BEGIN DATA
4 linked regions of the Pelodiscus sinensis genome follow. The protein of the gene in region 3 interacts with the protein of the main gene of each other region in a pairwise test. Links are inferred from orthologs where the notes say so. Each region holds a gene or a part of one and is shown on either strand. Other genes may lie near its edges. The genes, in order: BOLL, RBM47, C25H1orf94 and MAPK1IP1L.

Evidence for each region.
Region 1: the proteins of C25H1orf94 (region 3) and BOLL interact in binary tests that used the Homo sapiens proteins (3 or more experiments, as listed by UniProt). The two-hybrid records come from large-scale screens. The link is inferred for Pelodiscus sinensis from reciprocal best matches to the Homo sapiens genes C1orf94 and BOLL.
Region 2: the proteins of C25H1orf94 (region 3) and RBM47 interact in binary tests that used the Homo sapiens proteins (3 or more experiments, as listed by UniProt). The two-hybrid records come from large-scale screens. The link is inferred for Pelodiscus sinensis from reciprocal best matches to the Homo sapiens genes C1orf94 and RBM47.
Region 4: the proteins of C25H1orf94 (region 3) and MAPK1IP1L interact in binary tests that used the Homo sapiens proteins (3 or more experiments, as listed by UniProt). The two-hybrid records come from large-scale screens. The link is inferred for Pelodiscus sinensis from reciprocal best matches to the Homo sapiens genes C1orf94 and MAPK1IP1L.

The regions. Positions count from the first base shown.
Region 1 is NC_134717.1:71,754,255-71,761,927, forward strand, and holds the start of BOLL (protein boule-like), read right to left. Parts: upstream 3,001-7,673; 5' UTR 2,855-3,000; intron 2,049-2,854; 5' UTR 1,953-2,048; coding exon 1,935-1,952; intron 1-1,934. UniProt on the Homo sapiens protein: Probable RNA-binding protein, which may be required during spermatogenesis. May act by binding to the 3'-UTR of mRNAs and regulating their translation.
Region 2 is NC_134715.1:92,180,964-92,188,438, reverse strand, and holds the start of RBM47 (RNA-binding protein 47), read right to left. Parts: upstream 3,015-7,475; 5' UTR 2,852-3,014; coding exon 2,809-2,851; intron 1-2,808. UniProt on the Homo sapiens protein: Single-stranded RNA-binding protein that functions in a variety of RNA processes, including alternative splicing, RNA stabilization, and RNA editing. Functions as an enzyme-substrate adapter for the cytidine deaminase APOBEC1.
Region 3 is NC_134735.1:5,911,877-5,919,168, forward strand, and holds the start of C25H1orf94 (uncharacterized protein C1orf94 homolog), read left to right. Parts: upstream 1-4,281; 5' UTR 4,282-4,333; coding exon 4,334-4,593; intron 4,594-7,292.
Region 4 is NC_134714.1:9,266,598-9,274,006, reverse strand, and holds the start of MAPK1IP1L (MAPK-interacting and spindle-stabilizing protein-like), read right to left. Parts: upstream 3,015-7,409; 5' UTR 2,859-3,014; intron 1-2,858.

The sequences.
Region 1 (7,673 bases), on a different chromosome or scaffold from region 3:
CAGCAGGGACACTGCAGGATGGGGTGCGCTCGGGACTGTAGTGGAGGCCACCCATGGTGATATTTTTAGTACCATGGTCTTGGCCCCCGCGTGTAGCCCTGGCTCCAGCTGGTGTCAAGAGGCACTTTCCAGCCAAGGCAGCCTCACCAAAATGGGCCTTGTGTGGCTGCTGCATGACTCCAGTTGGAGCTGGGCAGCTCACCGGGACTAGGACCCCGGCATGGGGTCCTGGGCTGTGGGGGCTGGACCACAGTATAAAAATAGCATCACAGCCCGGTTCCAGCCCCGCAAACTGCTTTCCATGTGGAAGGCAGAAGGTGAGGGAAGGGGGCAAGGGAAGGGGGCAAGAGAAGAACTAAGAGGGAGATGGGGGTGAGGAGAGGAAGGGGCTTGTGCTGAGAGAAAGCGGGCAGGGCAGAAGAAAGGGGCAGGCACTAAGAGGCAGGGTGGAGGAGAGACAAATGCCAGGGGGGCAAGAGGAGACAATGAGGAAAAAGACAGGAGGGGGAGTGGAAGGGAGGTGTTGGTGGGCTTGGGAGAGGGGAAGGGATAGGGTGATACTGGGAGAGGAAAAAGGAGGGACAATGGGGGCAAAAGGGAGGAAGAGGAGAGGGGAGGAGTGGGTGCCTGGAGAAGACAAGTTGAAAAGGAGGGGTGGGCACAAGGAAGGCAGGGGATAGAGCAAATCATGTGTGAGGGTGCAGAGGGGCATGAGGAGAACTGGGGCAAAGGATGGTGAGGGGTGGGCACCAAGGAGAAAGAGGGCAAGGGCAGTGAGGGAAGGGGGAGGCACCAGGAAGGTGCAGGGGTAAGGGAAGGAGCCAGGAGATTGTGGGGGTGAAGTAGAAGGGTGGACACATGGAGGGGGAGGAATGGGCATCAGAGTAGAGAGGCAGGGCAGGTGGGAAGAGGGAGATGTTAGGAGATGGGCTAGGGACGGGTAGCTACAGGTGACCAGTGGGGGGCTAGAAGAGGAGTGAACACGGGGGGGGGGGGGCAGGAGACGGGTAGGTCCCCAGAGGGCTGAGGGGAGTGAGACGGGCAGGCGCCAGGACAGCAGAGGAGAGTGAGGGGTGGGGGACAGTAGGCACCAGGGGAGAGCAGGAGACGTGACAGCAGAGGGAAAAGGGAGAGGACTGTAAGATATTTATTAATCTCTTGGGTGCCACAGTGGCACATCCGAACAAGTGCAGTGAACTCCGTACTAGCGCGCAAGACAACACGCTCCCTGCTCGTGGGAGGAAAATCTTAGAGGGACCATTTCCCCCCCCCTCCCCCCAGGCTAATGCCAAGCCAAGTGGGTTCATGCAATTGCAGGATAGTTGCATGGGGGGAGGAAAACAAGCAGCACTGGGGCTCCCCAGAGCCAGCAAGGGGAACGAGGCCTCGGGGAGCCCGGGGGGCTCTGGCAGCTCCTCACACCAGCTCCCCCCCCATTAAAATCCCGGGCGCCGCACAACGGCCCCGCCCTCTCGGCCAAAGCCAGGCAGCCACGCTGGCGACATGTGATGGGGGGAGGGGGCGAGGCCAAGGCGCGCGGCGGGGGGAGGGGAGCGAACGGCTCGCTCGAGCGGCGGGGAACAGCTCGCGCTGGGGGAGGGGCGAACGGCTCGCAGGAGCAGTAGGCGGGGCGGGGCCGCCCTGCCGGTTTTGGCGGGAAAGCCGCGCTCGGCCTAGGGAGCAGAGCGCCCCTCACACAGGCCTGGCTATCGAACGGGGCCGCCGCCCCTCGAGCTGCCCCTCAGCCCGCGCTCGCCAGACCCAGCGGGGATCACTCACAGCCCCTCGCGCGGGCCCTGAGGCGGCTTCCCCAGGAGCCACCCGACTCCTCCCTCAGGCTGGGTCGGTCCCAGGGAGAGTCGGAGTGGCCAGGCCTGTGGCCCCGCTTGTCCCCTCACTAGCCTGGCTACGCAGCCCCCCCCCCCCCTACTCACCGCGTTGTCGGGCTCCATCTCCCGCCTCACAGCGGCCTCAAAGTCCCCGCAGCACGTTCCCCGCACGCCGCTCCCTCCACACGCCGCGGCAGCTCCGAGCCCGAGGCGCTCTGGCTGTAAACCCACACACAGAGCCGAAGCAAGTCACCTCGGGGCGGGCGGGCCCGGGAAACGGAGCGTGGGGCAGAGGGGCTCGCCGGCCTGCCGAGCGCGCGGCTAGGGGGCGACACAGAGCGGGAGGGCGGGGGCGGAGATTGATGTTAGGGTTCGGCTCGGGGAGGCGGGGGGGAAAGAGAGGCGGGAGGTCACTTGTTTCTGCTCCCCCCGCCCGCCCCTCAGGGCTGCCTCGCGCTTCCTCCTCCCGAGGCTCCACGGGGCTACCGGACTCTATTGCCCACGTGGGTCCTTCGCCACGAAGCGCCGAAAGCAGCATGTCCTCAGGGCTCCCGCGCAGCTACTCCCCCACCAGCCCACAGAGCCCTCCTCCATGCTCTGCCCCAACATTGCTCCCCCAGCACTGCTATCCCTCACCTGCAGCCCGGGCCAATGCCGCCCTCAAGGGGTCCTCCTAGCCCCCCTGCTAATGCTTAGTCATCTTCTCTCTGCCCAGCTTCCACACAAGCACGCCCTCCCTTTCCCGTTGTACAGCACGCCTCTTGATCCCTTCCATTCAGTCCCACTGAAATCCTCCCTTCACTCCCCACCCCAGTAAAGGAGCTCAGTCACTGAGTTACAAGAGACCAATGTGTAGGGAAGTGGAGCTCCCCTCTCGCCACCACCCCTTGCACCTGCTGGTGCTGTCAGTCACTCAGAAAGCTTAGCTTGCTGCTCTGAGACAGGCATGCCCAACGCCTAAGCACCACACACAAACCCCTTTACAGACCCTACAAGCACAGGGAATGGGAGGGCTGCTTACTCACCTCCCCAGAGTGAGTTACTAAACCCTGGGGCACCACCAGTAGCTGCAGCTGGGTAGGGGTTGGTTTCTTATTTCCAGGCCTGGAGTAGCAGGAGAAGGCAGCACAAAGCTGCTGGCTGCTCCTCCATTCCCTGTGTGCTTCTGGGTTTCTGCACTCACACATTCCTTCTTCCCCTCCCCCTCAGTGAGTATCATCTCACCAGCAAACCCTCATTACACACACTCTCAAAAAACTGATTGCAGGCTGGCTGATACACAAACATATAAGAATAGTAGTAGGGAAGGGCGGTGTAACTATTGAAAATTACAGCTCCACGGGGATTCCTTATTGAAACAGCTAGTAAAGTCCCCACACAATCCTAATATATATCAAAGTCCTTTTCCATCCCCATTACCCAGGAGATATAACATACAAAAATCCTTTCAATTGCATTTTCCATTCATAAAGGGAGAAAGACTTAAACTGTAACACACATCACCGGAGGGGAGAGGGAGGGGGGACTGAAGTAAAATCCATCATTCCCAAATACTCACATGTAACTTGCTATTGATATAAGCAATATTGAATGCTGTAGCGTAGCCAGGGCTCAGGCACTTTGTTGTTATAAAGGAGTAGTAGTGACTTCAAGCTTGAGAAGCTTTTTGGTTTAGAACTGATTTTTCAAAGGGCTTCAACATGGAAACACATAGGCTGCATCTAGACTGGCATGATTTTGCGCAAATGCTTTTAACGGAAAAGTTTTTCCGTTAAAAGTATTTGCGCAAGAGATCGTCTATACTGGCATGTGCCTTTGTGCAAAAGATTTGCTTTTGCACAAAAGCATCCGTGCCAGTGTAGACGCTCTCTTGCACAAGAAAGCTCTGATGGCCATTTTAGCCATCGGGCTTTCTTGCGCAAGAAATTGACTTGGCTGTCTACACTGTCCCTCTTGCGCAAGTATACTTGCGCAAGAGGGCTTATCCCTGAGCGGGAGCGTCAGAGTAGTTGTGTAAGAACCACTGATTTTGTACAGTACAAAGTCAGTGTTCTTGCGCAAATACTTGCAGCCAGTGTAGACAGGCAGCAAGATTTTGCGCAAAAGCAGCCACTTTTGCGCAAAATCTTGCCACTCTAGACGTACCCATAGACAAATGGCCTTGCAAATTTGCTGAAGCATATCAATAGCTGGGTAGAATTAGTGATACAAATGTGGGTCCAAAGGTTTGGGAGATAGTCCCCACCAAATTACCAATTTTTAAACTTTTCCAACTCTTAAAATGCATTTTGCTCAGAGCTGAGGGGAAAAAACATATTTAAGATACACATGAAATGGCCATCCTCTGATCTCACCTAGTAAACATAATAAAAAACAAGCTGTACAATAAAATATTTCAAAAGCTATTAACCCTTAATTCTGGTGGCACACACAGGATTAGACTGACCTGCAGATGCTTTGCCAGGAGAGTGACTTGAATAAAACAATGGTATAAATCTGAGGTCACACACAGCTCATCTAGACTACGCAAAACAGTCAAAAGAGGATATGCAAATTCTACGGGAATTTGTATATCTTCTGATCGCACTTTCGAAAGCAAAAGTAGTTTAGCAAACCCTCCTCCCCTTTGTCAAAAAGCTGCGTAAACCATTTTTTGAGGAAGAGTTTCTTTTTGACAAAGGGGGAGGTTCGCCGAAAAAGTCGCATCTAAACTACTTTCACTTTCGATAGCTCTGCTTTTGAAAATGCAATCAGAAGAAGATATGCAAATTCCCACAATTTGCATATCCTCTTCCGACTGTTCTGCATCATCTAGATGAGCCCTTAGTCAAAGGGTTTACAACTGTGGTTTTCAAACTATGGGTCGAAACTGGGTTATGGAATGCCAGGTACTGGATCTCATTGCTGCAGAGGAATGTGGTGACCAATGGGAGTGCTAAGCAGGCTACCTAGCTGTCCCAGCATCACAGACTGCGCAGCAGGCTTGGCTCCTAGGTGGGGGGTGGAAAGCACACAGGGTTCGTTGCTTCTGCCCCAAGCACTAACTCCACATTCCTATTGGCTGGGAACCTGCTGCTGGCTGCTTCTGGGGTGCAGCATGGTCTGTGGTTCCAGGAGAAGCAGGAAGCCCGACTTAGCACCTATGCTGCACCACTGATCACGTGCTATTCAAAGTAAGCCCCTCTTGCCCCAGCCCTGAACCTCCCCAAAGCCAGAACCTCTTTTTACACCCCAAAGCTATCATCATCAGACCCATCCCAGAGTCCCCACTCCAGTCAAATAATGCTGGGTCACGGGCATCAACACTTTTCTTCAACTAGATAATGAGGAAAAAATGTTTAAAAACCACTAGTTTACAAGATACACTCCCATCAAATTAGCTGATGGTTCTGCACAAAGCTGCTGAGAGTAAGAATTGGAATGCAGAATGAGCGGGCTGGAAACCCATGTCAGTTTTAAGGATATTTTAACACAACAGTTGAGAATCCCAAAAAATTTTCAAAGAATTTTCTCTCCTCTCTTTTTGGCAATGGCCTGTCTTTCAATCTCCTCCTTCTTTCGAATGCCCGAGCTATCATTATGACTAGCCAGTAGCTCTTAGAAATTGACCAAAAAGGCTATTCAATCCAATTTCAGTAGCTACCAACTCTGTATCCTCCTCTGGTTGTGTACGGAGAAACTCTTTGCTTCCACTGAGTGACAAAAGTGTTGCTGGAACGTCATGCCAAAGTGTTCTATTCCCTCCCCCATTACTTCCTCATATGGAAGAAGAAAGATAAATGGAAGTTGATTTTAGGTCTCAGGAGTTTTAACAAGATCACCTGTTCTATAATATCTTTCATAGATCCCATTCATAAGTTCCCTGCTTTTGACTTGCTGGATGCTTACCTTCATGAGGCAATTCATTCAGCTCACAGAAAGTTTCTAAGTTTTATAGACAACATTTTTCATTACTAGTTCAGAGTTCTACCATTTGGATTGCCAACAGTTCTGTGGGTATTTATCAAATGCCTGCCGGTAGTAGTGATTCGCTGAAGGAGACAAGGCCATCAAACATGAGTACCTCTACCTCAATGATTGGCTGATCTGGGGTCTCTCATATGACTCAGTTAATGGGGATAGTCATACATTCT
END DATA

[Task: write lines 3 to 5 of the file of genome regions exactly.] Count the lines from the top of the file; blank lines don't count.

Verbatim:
Region 1: the proteins of C25H1orf94 (region 3) and BOLL interact in binary tests that used the Homo sapiens proteins (3 or more experiments, as listed by UniProt). The two-hybrid records come from large-scale screens. The link is inferred for Pelodiscus sinensis from reciprocal best matches to the Homo sapiens genes C1orf94 and BOLL.
Region 2: the proteins of C25H1orf94 (region 3) and RBM47 interact in binary tests that used the Homo sapiens proteins (3 or more experiments, as listed by UniProt). The two-hybrid records come from large-scale screens. The link is inferred for Pelodiscus sinensis from reciprocal best matches to the Homo sapiens genes C1orf94 and RBM47.
Region 4: the proteins of C25H1orf94 (region 3) and MAPK1IP1L interact in binary tests that used the Homo sapiens proteins (3 or more experiments, as listed by UniProt). The two-hybrid records come from large-scale screens. The link is inferred for Pelodiscus sinensis from reciprocal best matches to the Homo sapiens genes C1orf94 and MAPK1IP1L.